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Evangelizing the SouthA Social History of Church and State in Early America$
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Monica Najar

Print publication date: 2008

Print ISBN-13: 9780195309003

Published to Oxford Scholarship Online: January 2008

DOI: 10.1093/acprof:oso/9780195309003.001.0001

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 We, the Male and Female

 We, the Male and Female

(p.35) 2 We, the Male and Female
Evangelizing the South

Monica Najar

Oxford University Press

This chapter argues that during the 1760s and 1770s, distinctly evangelical visions of manhood and womanhood emerged which became structured into early church membership. In the late colonial era, Baptist ministers and converts to the faith found the South a hostile and often dangerous place. Colonial authorities attacked and imprisoned preachers; Anglican ministers denounced Baptists from their pulpits; mobs disrupted Baptist services and dragged ministers from their congregations. This era of conflict acted as a defining moment for the Baptists and helped them to construct an identity for themselves as a heroic and martyred people. Baptist ministers began to write and collect firsthand accounts of persecution and new conversions in the 1770s. The stories that Baptists told about the disputes centered on gender, and gender became an integral part of the conflicts between dissenting sects and the established church. In particular, embracing new gender norms became a chief strategy for countering opposition and spreading the faith. Women and men were constantly praised for discarding conventional gender roles and assuming new behaviors to serve the evangelical cause. Not only did the Baptists explore distinctly evangelical visions of manhood and womanhood, but they structured them into church membership.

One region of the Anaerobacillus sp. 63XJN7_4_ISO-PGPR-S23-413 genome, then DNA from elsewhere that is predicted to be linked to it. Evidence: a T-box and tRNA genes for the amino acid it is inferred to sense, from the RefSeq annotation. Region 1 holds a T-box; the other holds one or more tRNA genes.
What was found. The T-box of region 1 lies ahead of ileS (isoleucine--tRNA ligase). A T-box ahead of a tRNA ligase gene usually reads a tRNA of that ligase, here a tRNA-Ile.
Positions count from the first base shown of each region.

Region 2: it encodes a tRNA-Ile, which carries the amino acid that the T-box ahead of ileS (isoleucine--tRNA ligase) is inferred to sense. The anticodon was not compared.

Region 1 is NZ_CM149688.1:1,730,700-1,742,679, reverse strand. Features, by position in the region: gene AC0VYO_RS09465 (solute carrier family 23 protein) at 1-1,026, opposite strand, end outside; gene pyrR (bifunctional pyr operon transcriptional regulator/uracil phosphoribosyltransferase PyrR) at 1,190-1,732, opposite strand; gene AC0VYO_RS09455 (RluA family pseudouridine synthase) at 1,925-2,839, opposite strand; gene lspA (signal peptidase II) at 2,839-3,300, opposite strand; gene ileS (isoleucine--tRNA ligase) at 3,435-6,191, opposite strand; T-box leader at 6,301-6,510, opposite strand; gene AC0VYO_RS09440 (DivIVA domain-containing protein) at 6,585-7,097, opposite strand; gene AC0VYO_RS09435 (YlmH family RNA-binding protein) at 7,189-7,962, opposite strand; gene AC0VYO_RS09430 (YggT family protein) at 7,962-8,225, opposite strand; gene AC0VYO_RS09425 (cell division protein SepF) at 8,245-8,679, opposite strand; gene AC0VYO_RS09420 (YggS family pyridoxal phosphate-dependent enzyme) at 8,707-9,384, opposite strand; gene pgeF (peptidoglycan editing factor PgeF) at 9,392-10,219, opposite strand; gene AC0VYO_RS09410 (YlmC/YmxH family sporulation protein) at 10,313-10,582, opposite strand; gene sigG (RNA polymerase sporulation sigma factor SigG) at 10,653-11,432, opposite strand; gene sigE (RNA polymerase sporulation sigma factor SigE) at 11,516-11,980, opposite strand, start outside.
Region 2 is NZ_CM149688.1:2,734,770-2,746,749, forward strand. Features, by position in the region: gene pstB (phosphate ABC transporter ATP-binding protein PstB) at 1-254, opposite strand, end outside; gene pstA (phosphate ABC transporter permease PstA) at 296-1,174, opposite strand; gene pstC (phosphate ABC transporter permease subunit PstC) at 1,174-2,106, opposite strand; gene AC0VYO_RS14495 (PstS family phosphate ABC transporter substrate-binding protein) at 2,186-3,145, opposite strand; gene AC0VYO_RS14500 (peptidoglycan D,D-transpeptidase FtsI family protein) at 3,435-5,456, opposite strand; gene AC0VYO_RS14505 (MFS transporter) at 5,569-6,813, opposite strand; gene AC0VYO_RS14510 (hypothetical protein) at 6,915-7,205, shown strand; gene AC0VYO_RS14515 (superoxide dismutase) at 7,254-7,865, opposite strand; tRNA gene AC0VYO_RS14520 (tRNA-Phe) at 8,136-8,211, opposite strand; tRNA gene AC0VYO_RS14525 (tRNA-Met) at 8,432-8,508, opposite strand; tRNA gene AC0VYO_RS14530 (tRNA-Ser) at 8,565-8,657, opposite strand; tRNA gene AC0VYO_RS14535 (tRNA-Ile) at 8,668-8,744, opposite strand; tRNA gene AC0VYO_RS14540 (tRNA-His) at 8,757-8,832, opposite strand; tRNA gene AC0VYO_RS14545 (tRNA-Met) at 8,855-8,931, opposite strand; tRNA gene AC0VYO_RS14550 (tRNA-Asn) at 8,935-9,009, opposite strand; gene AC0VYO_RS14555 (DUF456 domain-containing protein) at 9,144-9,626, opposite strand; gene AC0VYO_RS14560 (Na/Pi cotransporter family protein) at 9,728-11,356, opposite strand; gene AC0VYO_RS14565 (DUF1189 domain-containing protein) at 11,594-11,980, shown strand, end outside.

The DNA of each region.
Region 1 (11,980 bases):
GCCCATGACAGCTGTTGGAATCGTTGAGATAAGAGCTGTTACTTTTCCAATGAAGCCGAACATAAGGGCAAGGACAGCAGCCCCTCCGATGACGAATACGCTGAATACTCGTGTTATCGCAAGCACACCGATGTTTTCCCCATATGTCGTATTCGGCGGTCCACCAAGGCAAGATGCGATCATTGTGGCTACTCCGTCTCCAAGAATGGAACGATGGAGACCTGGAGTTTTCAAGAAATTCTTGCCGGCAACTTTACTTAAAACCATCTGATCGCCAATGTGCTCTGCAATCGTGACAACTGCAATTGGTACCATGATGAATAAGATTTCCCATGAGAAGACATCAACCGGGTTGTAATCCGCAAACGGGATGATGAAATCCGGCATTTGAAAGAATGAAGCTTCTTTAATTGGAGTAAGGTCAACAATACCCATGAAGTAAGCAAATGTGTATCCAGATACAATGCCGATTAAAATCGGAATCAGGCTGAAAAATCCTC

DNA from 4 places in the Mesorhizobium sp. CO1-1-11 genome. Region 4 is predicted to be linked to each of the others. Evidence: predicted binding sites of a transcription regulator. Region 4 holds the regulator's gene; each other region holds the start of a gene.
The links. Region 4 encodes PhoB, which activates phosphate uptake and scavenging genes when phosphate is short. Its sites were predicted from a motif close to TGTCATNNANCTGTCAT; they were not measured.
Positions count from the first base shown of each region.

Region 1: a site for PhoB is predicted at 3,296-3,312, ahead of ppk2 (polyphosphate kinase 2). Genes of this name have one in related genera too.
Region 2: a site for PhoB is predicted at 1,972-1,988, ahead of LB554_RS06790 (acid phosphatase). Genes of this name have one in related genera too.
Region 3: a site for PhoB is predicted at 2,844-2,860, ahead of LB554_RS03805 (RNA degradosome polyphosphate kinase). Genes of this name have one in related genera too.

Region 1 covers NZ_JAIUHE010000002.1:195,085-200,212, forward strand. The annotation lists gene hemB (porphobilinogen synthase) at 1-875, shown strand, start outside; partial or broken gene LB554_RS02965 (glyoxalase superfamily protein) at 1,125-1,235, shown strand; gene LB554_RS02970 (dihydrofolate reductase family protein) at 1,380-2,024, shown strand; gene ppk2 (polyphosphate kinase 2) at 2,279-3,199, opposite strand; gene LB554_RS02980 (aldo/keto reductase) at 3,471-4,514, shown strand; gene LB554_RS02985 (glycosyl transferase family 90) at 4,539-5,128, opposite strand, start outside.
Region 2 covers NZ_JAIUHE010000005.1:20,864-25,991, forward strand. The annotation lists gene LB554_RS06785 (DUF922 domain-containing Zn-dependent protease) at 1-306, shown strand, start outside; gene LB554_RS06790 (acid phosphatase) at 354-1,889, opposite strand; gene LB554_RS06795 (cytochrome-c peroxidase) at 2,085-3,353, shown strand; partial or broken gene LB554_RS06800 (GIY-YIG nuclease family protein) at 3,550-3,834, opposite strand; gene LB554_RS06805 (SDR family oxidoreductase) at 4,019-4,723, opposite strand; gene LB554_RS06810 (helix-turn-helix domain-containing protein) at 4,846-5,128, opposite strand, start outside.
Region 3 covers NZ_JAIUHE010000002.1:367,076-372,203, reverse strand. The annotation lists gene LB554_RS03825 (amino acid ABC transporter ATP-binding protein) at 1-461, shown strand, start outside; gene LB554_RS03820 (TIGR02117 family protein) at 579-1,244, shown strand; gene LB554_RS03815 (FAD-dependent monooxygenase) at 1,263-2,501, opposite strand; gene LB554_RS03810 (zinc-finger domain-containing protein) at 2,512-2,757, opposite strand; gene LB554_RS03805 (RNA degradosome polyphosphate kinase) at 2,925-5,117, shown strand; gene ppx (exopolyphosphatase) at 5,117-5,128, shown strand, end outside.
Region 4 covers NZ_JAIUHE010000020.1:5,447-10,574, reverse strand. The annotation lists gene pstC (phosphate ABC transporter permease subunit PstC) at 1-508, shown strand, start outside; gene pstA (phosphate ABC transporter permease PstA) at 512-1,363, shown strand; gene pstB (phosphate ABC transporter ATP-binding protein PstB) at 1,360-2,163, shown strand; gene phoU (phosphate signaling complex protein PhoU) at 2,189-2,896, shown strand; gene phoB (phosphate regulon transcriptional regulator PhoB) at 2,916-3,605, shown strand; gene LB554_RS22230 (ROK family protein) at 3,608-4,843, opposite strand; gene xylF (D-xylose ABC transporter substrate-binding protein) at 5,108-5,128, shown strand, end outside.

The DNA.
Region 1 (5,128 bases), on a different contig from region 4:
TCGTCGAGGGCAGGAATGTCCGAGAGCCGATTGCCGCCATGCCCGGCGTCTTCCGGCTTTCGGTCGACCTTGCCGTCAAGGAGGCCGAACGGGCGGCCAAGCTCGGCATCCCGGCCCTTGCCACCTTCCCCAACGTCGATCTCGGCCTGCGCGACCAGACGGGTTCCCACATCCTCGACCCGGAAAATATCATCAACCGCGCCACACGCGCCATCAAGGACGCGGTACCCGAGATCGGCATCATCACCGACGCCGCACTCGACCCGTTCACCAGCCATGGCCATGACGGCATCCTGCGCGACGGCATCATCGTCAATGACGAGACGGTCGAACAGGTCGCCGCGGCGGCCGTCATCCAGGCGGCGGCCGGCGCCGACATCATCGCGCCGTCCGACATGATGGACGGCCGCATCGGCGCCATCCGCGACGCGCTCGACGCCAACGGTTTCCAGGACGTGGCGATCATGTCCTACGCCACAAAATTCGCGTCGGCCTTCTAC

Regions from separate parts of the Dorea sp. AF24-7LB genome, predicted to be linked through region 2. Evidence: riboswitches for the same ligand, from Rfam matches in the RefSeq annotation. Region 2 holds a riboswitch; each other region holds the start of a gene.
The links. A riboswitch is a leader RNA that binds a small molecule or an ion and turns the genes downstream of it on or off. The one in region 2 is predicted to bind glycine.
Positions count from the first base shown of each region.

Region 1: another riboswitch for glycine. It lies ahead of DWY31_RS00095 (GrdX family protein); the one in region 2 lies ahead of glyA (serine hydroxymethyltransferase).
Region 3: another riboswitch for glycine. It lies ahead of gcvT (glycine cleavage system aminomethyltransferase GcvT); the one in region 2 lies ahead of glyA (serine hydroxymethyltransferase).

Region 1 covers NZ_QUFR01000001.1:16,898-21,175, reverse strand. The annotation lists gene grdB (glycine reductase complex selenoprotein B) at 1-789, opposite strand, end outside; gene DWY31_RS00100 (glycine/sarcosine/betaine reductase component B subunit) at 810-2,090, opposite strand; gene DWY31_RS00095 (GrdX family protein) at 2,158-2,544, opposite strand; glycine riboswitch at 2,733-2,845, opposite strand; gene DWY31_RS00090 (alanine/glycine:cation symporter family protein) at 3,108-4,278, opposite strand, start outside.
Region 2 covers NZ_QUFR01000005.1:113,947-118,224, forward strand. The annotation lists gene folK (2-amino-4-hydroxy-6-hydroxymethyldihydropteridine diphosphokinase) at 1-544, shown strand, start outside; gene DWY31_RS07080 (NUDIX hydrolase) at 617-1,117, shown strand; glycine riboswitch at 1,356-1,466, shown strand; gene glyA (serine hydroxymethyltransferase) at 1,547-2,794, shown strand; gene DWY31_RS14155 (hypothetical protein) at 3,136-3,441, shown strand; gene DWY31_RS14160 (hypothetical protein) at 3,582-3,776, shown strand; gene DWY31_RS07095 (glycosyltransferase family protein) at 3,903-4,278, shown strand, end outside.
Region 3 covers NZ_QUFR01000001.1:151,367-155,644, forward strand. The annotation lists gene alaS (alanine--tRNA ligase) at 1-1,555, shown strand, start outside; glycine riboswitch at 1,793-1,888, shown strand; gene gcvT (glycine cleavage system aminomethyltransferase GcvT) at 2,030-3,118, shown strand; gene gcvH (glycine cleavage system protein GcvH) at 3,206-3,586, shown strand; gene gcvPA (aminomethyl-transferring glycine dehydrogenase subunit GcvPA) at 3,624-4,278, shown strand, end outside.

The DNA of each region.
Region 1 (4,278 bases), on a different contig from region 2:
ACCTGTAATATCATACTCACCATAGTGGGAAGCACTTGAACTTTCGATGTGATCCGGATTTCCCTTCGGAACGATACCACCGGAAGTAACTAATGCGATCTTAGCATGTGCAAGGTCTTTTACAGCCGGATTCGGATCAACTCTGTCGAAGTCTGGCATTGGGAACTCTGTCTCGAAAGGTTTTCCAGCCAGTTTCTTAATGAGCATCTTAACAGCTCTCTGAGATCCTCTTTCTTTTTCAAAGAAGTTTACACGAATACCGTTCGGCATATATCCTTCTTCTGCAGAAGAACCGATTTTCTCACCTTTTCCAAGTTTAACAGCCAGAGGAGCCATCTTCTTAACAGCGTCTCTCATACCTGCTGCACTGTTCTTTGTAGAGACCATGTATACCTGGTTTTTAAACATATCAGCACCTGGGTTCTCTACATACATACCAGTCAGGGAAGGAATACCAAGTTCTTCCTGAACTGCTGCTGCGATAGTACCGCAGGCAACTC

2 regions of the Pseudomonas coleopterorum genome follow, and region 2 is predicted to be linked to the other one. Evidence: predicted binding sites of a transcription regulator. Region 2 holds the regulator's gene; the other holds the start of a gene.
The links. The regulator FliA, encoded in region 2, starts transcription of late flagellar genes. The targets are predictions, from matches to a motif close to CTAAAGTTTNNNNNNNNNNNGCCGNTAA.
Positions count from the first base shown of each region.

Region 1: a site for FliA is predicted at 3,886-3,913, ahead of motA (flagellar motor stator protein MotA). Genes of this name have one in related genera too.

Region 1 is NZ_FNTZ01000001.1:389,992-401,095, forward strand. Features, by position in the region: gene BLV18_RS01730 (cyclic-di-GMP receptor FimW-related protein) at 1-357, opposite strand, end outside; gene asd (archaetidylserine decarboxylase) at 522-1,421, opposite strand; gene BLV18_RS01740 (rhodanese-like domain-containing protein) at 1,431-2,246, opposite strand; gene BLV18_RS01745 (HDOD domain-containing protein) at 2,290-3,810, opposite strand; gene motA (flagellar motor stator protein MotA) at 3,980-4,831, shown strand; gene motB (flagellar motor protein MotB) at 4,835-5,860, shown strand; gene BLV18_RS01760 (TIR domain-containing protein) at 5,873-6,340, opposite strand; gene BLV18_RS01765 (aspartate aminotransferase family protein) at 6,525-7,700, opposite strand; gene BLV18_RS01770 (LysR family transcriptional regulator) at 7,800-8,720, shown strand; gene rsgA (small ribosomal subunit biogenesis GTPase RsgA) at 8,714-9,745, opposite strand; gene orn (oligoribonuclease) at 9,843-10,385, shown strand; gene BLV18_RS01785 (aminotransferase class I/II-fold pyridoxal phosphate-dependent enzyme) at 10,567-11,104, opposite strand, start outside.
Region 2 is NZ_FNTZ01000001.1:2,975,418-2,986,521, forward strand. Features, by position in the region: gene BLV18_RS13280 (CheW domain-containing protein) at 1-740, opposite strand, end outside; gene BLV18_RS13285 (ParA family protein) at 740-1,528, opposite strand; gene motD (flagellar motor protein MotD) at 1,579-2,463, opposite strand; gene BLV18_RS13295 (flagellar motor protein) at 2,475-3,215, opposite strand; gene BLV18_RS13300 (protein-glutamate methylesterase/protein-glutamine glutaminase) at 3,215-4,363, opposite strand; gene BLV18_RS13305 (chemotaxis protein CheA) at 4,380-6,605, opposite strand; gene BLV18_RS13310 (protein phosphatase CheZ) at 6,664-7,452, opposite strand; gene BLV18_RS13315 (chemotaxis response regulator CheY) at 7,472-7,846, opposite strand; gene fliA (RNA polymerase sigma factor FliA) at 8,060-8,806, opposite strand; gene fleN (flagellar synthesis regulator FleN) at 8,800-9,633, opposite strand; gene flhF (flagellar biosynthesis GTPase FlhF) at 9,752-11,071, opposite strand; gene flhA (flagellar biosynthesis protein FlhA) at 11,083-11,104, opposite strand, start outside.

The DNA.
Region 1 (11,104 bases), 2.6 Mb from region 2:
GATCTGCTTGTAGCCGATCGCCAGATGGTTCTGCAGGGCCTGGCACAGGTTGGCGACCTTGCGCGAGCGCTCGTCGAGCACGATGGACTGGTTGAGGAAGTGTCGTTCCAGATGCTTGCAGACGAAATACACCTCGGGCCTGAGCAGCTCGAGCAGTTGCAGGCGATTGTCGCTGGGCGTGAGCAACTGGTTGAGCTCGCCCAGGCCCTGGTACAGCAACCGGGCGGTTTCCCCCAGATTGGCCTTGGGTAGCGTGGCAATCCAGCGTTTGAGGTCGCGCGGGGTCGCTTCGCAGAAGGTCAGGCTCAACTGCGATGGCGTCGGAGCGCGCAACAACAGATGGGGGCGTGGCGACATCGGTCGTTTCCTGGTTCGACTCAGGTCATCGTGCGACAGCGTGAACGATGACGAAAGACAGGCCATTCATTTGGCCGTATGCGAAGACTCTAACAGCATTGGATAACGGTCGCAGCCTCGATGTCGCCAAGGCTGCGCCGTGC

Keywords:   Baptists, womanhood, manhood, religious, church membership, American South

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